Black History Month Minister’s Breakfast

On Wednesday, February 27th, our first event was a Cleveland Black History Month Ministers’ Breakfast which took place at the Sunshine Cafe on Kinsman Avenue in Cleveland where we were treated to good food, some short but telling speeches, and songs sung by Officer Kennedy Jones, who often sings at Cleveland City Hall celebrations and is now retired from the Cleveland Police Dept.

Some of the speakers were Ms. Yvonne Pointer now retired from the City of Cleveland; Tim Tramble from Burton, Bell, Carr Development, Inc., located right next to the Sunshine Cafe; Mr. Jae Williams from WOVU 95.9 FM, which also had its office nearby; Cleveland Councilwoman Phyllis Cleveland; John Habat from Greater Cleveland Habitat for Humanity; former Cleveland City Councilman Jay Westbrook now with the Western Reserve Land Conservancy; and Pastor Grady Stevenson from the Community Relations Board, who conducted the proceedings.

Pastor Ernie Fields of the Calvary Hill Church of God in Christ was the honoree this year. He is a longtime community activist and is currently the coordinator of the Buckeye Ministry and Mission Alliance, made up of three churches, whose purpose is leading community members in an effort to refurnish old  homes and clean-up vacant lots. Pastor Fields was recently quoted on the Channel 5 News as saying, “when you look at the streets, what they used to look like, and you see the improvements now, even the residents know that these streets have had a marked improvement…It begins to give hope to the residents that something is actually happening.”

As he accepted his award, Pastor Fields said that, besides himself, the honor should go to everyone who worked so hard to improve their neighborhood. Pastor Fields’ words were very much consistent with the theme of the City of Cleveland’s Black History Month program for 2019 which is “Building a Sense of Community.”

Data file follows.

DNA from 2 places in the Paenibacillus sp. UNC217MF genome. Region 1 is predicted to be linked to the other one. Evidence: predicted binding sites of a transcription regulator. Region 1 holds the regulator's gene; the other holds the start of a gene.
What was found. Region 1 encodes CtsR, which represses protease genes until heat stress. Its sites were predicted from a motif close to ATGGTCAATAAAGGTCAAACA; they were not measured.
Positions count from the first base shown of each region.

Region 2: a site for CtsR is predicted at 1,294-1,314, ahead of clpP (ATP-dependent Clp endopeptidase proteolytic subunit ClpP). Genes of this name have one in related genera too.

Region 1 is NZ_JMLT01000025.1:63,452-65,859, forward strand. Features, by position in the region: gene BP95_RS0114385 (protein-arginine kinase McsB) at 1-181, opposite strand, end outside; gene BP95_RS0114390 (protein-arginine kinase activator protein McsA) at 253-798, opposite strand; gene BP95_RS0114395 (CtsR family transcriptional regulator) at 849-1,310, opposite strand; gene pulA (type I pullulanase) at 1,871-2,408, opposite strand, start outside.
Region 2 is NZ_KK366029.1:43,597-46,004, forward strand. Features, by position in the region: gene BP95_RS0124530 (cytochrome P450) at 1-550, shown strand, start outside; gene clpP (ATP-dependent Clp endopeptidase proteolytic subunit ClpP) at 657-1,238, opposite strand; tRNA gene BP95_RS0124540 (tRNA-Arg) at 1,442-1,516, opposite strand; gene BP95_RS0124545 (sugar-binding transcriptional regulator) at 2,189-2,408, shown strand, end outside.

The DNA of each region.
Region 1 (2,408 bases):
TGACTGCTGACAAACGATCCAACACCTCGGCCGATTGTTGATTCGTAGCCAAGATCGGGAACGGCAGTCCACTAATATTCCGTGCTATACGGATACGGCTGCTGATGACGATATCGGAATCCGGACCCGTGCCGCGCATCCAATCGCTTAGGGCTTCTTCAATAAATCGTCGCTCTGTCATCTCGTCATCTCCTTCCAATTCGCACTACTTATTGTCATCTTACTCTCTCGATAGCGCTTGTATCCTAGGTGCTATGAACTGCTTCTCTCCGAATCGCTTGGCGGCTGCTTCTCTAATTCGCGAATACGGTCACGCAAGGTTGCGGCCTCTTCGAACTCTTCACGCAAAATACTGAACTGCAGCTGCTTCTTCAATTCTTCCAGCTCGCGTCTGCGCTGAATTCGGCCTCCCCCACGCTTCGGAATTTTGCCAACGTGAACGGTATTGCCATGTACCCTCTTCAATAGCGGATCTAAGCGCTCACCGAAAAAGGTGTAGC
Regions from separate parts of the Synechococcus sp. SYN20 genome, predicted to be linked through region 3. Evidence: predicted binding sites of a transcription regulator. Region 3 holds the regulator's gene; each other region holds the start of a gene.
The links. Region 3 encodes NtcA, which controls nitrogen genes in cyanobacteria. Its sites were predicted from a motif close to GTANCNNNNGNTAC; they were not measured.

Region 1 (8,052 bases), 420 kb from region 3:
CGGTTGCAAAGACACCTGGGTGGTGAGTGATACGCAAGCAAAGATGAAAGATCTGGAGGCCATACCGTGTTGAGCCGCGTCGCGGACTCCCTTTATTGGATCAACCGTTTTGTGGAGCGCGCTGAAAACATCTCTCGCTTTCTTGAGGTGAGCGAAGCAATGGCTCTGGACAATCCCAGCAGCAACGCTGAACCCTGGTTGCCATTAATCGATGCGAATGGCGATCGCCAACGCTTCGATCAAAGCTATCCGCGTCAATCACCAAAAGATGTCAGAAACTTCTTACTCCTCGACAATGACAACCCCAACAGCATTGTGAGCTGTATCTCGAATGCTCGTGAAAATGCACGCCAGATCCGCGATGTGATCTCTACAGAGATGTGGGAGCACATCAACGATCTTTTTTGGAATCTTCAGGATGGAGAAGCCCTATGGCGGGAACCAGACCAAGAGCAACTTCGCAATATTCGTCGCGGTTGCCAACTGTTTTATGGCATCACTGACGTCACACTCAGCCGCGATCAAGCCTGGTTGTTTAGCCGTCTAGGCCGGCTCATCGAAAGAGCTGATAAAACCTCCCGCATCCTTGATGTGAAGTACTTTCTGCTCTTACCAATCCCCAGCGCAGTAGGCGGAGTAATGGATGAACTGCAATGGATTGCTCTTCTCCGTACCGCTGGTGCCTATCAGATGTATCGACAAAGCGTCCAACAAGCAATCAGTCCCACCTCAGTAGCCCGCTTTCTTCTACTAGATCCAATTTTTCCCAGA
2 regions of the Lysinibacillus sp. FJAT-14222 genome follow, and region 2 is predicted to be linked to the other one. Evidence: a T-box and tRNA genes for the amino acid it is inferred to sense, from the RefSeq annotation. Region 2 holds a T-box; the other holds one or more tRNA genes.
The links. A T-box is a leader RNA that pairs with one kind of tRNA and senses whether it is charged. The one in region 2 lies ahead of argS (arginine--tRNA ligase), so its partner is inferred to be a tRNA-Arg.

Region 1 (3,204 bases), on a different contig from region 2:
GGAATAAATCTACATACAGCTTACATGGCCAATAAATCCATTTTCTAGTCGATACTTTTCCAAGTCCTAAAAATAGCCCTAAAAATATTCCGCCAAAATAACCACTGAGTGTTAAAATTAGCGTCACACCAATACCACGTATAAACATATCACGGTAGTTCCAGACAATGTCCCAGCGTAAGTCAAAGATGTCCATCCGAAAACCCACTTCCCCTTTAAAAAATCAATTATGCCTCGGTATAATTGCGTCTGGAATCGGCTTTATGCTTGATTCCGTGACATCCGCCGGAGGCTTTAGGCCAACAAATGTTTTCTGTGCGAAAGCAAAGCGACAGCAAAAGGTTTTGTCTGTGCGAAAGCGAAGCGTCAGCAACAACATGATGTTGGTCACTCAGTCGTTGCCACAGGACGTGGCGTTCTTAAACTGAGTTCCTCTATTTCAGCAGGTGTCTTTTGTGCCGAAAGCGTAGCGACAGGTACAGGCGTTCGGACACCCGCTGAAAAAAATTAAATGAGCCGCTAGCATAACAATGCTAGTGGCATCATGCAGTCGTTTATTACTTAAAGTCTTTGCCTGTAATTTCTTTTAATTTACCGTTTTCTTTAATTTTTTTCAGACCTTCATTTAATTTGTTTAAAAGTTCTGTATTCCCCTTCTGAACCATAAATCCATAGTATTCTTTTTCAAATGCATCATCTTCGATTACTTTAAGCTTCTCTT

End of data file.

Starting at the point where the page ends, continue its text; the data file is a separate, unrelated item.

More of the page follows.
Pastor Dave Gulley, a chaplain with the Cleveland Police Department explored this theme further. He shared his own story about growing-up in Cleveland as the product of a mother with special physical needs and an absentee father. He readily admitted that he was very vulnerable in terms of getting in serious trouble, but fortunately people in his surrounding neighborhood were nurturing and ready to help.

Therefore, Pastor Gulley was convinced that the three c’s to strengthening one’s community are commitment, consistency, and color-meaning that we need to be able to perceive things in not just black/white but in a multi-faceted way. As he sees it, the challenge before us is to inspire others to become involved in actions that strengthen our localities.

Along these lines, we sat next to a fine gentleman named Larry who worked for 39 years as a letter carrier before he retired. As a member of the Greater Cleveland Volunteers, he now devotes a a significant amount of his time to tutoring children in the Cleveland Public Schools. Larry very much likes what he does because tutoring keeps him busy in a positive way and he believes he is really helping the children.

Incidentally, while Larry was a letter carrier, he delivered mail to the office of Ms. Margaret W. Wong when she worked in the Standard Building. He said to be sure to tell her hello for him.